Seven Surprises for New Managers

Common Management Misconceptions

Seven Surprises for New Managers - Common Management Misconceptions

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Seven opportunities for growth.

Most new managers and leaders know that things will change once they're the boss, and that they'll have to apply a different set of skills to be successful in their new role.

However, despite being prepared for the challenges ahead, new managers can come unstuck in unexpected ways.

Michael Porter, Jay Lorsch, and Nitin Nohria explored common misconceptions about management in a 2004 Harvard Business Review article titled, "Seven Surprises for New CEOs." Although they based their article on their observations from workshops for new CEOs, you can apply their findings to other management roles as well.

In this article, we'll take a closer look at each of the seven surprises, and we'll help you to be more prepared for them in your role, whether you're managing an organization, a department, or a small team.

Surprise One: You Can't Run the Company or Department

As a new manager, you first need to realize that you can't be directly involved in every project that your team is working on, and that you can't have a direct influence on everything that happens within it.

So your perspective has to shift from getting things done yourself, to getting things done through other people. (This sounds obvious – but many new managers struggle with this!)

To avoid the problems associated with this surprise:

  • Use delegation effectively.
  • Only attend meetings that you really need to attend.
  • Question whether you need to participate in tasks, or simply be informed of their outcomes.
  • Be careful not to make too many decisions for people; when people come to you with a question, ask them what they recommend.
  • Give people the guidance and resources that they need to do their jobs themselves. This frees you up to do the job of managing and leading your team.

Surprise Two: Giving Orders Is Costly

As a manager, you need to try to reach a situation where you don't need to tell people what to do, and can instead trust them to make the right decisions.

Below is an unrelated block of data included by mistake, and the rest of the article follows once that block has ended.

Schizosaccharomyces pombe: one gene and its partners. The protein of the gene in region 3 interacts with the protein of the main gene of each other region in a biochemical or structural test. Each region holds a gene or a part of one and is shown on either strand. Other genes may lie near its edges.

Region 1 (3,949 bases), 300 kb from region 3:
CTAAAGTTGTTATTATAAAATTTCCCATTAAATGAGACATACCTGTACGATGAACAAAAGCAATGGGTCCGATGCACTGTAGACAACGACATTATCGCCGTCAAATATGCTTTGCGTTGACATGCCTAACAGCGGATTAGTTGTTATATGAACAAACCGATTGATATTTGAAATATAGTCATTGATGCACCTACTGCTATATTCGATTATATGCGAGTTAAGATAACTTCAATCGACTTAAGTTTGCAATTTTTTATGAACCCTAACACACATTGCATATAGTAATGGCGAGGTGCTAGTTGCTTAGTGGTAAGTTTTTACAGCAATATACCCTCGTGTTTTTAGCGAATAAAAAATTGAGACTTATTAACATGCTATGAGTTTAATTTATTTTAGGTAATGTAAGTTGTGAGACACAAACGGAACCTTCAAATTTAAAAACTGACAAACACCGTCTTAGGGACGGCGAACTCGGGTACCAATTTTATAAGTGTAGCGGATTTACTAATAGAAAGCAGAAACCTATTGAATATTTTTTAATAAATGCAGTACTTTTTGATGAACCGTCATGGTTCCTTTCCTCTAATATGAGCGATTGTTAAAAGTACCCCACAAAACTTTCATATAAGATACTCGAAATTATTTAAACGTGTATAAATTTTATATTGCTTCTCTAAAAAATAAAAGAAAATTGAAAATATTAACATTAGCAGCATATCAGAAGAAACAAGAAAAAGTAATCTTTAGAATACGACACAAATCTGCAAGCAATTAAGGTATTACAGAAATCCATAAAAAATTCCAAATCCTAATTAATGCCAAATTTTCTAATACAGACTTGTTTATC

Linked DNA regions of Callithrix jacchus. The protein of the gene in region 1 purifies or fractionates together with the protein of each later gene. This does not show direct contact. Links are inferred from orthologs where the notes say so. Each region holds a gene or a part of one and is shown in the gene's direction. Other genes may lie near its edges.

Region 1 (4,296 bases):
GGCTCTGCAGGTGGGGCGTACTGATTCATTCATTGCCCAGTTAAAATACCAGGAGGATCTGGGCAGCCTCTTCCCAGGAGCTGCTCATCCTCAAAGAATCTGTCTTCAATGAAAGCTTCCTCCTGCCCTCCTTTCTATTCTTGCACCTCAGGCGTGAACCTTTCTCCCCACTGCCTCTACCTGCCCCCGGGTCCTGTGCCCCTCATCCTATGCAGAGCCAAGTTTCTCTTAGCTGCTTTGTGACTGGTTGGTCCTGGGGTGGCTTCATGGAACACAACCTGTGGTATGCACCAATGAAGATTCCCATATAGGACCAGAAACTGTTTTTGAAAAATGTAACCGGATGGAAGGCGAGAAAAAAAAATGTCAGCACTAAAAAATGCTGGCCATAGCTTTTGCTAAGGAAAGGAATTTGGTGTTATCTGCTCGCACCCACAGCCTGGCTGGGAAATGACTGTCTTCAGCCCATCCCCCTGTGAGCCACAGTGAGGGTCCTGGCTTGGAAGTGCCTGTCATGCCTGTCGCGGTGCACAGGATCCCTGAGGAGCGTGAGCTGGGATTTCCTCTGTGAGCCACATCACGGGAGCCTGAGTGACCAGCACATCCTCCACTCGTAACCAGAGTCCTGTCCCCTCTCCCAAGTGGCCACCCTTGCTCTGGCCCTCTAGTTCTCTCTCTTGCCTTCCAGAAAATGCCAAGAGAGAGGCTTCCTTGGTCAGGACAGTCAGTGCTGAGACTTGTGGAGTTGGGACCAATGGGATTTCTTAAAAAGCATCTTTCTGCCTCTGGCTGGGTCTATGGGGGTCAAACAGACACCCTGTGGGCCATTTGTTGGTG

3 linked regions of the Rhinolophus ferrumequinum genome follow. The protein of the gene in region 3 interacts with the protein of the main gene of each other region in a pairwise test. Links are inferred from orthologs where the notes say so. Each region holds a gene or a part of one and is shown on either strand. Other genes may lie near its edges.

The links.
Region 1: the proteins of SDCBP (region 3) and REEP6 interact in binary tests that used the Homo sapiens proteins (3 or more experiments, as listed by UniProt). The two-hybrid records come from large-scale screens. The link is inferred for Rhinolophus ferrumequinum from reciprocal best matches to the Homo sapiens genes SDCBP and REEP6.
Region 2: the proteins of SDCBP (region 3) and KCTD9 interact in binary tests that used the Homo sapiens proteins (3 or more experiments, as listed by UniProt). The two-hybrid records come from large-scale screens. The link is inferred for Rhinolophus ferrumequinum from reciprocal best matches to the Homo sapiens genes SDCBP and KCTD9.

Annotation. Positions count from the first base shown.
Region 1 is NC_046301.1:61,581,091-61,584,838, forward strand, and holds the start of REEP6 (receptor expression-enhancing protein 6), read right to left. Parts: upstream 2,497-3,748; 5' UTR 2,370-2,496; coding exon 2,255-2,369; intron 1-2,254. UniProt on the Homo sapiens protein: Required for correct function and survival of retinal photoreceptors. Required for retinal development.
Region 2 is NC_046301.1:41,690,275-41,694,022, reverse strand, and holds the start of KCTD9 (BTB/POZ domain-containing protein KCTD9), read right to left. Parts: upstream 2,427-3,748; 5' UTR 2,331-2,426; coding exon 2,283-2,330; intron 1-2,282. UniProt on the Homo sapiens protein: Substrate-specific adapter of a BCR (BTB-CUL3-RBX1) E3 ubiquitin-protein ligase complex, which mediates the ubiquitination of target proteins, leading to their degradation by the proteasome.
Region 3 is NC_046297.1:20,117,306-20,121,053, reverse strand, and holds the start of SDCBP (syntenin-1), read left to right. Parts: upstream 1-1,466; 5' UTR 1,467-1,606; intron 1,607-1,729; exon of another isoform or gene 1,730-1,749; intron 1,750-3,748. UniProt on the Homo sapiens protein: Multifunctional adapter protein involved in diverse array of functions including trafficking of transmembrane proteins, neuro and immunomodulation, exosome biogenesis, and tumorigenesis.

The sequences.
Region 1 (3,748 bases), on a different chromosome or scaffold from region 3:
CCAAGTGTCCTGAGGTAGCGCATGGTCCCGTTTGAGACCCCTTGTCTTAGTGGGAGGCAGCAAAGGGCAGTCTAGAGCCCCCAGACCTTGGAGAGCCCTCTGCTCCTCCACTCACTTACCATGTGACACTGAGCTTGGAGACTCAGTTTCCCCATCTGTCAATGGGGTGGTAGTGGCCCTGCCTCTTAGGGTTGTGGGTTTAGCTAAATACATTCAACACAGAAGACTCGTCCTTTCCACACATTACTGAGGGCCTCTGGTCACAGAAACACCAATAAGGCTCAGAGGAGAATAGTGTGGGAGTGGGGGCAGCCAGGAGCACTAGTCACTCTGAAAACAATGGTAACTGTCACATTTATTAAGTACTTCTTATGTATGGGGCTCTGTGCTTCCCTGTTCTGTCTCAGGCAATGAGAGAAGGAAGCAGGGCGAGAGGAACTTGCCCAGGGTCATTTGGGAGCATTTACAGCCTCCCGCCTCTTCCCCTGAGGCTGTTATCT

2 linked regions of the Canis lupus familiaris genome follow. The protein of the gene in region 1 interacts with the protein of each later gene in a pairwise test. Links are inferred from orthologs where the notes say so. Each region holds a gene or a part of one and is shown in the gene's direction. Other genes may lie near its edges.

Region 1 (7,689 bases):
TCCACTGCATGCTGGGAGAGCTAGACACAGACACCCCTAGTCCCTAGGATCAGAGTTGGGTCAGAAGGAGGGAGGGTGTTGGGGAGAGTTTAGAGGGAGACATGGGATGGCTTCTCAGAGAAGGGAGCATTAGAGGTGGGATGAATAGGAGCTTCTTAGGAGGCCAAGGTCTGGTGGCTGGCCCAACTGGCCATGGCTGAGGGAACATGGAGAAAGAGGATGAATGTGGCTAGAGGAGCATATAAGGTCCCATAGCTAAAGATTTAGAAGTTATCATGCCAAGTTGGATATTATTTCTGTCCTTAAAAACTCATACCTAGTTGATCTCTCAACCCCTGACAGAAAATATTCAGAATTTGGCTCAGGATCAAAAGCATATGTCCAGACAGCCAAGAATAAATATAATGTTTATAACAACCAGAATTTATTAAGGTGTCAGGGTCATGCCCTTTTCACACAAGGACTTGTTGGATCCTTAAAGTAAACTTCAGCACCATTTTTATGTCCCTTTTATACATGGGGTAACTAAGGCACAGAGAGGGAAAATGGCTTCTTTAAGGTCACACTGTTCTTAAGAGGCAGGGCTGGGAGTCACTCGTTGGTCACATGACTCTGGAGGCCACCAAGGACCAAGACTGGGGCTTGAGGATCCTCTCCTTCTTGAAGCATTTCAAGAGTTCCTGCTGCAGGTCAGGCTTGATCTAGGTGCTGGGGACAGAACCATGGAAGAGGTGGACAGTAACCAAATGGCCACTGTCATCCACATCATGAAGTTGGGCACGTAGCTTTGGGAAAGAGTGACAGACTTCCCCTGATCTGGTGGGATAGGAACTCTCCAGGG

Some people may doubt their ability to make decisions. When this happens, they're more likely to come to you for approval of everything. This creates "manager dependency," and can make you a decision-making bottleneck, potentially stalling your team's progress.

Also, making last minute changes, or overruling decisions, can waste a great deal of time and resources, and undermines your people's confidence.

To avoid the problems associated with this surprise:

  • Communicate your organization's vision and values, keep people informed, and train and mentor them so that they have the knowledge and confidence to make decisions, based on what's best for the organization.
  • Create systems and structures so that your people understand what needs to get done, and how to do it.
  • Endorse effective decision making tools, and demonstrate how to use them.
  • Let people know that mistakes are part of the development process, and that you'd rather they take some risks than risk indecision. (Clearly, this may not be suitable in all types of work, so use your best judgment.)
  • Recognize how placing trust in people impacts your team's performance.

Surprise Three: It's Hard to Know What's Really Going On

No one wants to give his or her boss bad news. So the reality is, that by the time you get information, it may have had a few glossy touches added, and it won't necessarily be reliable.

However, you need accurate information to manage effectively, so you'll have to gather information from as many sources as possible.

To avoid the problems associated with this surprise...

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